Jul 31, 2007

Zanjoe: The limelight needs getting used to

Since he placed fourth in the celebrity edition of ABS-CBN’s Pinoy Big Brother, Zanjoe Marudo has faced the fact that he has become a showbiz celebrity with a nonshowbiz personality.
Photo Sharing and Video Hosting at Photobucket
Public adulation, the sole domain of people like him, daunts Zanjoe. That’s why he has vowed never again to get his clothes from Bench (which he endorses) himself. Doing so would only mean attracting fans and curiosity seekers.

“People tell me I must get used to being

being the center of attention,” Zanjoe, who marked his 25th birthday recently, shrugs.

This, he knows will take some time. For now, Zanjoe is not as loquacious as his colleagues. He’s not all over you the way some of his colleagues are. It takes him time to warm up.

Neither does he feel entitled to special treatment.

For someone whose US-based dad used to be a chef, Zanjoe goes for simple viands. “I got used to eating simple fried food before I entered PBB,” he explains.

A fatter paycheck, thanks to ASAP ’07, where he’s one of the Coverboys (together with Rafael Rosell, Victor Basa and Jake Cuenca) and other TV appearances have raised Zanjoe’s food standards a bit, though. That’s his only concession to celebrityhood.

“I want my food piping-hot and fresh,” the Star Magic talent reveals.

Other things about his life, however, have remained constant. The guy from Tanauan, Batangas still sees the same friends he made as an unknown face and struggling model.

Zanjoe shies away from turning his birthday party into a circus. When he turned 25 last July 23, for instance, Zanjoe didn’t paint the town red. He just went out for a quiet dinner with his siblings. That’s big deal for him.

His birthday wish is just as simple. It’s not something ambitious like more projects or a bigger talent fee, although that’s not bad at all. Rather, it’s for continued health because “you can’t do anything if you’re not healthy.”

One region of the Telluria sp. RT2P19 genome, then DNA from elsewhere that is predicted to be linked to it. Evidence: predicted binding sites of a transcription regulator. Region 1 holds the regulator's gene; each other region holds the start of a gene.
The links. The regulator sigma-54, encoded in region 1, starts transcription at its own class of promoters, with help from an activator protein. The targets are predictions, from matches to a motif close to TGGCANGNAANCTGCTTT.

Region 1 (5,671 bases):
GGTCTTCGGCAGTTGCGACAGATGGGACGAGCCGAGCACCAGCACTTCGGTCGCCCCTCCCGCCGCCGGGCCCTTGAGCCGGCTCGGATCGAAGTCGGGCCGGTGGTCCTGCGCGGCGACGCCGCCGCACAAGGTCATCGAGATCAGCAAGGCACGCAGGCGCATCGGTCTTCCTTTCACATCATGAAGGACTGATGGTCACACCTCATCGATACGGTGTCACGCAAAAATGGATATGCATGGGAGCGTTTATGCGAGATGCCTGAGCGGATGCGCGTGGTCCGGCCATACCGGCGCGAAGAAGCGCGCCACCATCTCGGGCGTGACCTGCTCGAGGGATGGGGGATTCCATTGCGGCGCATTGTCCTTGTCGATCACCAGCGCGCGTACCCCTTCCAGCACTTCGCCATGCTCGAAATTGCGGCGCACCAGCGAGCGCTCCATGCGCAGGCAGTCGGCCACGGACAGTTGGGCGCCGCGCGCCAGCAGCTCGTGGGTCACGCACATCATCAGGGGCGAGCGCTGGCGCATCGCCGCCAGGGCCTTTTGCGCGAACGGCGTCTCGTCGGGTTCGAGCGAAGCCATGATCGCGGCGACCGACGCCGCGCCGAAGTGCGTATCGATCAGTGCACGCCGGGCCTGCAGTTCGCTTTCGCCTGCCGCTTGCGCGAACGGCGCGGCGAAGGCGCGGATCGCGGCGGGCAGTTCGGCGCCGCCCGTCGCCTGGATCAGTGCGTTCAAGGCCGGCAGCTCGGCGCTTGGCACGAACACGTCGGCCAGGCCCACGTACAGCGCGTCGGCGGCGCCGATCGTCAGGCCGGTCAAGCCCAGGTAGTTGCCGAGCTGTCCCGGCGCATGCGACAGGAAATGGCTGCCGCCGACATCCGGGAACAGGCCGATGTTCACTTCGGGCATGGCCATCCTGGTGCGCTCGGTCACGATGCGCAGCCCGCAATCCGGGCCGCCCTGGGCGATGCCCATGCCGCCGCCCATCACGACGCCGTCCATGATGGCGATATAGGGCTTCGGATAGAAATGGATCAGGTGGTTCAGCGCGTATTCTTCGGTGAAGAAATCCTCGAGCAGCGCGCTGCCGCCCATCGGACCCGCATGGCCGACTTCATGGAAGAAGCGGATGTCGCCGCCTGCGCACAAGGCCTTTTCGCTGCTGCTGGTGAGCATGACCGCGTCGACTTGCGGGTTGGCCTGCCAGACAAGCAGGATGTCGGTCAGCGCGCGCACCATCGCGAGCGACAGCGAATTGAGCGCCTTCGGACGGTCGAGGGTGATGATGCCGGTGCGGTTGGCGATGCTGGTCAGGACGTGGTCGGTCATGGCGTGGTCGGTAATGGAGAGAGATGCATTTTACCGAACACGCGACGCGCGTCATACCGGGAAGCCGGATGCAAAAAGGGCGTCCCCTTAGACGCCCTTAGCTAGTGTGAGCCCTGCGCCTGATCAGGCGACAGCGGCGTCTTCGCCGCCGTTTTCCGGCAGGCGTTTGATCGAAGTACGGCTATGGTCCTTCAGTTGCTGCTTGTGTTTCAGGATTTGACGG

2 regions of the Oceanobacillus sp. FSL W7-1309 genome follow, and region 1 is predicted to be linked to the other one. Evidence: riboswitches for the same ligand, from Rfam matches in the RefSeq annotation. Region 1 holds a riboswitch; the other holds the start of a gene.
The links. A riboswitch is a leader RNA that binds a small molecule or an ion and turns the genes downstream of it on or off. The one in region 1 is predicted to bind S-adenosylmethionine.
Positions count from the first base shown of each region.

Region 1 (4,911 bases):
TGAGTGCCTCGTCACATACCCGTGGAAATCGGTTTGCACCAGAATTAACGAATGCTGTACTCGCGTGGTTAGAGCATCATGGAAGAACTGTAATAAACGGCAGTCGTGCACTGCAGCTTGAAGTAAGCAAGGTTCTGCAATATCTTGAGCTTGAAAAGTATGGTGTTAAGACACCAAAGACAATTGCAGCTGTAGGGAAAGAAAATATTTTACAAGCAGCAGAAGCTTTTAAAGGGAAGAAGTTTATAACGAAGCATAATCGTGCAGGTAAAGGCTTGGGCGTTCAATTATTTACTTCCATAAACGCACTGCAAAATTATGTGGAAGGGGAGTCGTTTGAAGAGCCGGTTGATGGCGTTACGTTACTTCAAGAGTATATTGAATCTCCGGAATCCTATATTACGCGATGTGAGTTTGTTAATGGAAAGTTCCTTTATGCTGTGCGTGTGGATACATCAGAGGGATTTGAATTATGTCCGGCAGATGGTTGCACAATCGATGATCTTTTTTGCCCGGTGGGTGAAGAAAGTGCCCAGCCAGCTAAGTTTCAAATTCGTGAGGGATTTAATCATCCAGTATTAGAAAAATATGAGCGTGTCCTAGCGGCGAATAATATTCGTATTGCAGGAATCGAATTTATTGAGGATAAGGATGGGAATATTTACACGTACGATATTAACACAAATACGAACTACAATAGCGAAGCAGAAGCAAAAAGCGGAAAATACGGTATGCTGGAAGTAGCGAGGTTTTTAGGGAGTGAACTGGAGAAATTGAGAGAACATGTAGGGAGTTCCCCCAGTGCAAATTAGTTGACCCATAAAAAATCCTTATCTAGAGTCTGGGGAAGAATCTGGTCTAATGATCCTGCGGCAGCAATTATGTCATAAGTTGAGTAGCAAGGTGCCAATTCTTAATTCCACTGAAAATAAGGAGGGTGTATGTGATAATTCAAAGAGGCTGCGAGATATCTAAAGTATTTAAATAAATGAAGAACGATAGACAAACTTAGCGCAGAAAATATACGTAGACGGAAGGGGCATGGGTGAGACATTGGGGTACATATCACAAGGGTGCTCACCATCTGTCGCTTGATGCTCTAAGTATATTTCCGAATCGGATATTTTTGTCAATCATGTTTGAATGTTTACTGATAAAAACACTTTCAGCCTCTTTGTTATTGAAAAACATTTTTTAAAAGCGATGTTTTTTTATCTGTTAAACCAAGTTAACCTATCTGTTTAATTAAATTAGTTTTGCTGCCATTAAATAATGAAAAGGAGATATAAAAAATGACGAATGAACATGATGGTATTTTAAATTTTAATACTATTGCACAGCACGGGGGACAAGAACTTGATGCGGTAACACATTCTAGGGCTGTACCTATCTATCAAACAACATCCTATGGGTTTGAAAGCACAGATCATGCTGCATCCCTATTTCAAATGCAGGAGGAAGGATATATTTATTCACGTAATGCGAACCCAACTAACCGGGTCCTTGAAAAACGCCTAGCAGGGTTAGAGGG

Zanjoe does need to stay in the pink of health to cope with upcoming projects. He goes offbeat as a boxer-turned-carpenter in Cinema One’s short film, Altar.

The suspense film casts Zanjoe in his first serious role, where he deals with bad spirits haunting what passes off as an altar in the basement of an old house.

Zanjoe will also reprise his role as title roler Makisig Morales’ father in Super Inggo Book 2.

On TV, the towering hunk will soon be seen in Kokey, directed by Wenn Deramas. This time, Zanjoe goes comic as a Kapampangan who goes to Manila to study to become a pilot. Megan Young gives Zanjoe’s character a romantic side.

It’s a far cry from the world Zanjoe knew like the palm of his hand a model for the country’s top designers.

“Modeling gives you in a daily routine. You go home early,” relates Zanjoe.

Showbiz, on the other hand, is a totally different ballgame. Zanjoe’s eyes light up, thinking of how it has widened his social circle and opened his mind to new things, especially in acting.

The pay is better, too. Thus did modeling’s loss turn out to be showbiz’s gain.

Zanjoe knows, however, that showbiz is not a bed of roses. He has to work harder and go home much later, if not early morning the next day.

Despite this, Zanjoe is bent on staying put in the business.

“The longer I stay in showbiz, the more serious I want my roles to be,” he says. Given a choice, he’d like to focus on drama.

“I starred on Maalaala Mo Kaya twice already,” Zanjoe crows.

He doesn’t discount comedy, though, which he agrees is much harder than drama.

So enamored is he about acting Zanjoe dreams of playing the title role in a Baby Ama remake and playing an OFW or seaman.

Still, the former model in him won’t let go. It pushes Zanjoe to experiment with various looks. So he studies Hollywood stars and how they project themselves.

Zanjoe is right, for instance, in thinking that wearing a hat like some Hollywood stars do enhances his looks and makes him ooze with mystery.

Chances are, Zanjoe will change this look when he stumbles on something more exciting.

“Everyday is a challenge,” Zanjoe breaks into a smile.

Inspiring him some more is the fact that he feels more responsible for his family, now that he’s in a better position to help financially. Zanjoe convinced his mom, brother and sister to stay with him in a Valle Verde townhome.

Zanjoe’s mom used to live in Tanauan, his brother was in a dorm and his sister stayed somewhere near her workplace. Zanjoe volunteered to take them all under his wing. Now, they can bond much better and run to each other’s rescue faster when needed.

How’s that for putting your money where your heart is?
Maridol Rañoa-Bismark
Philippine Star

No comments: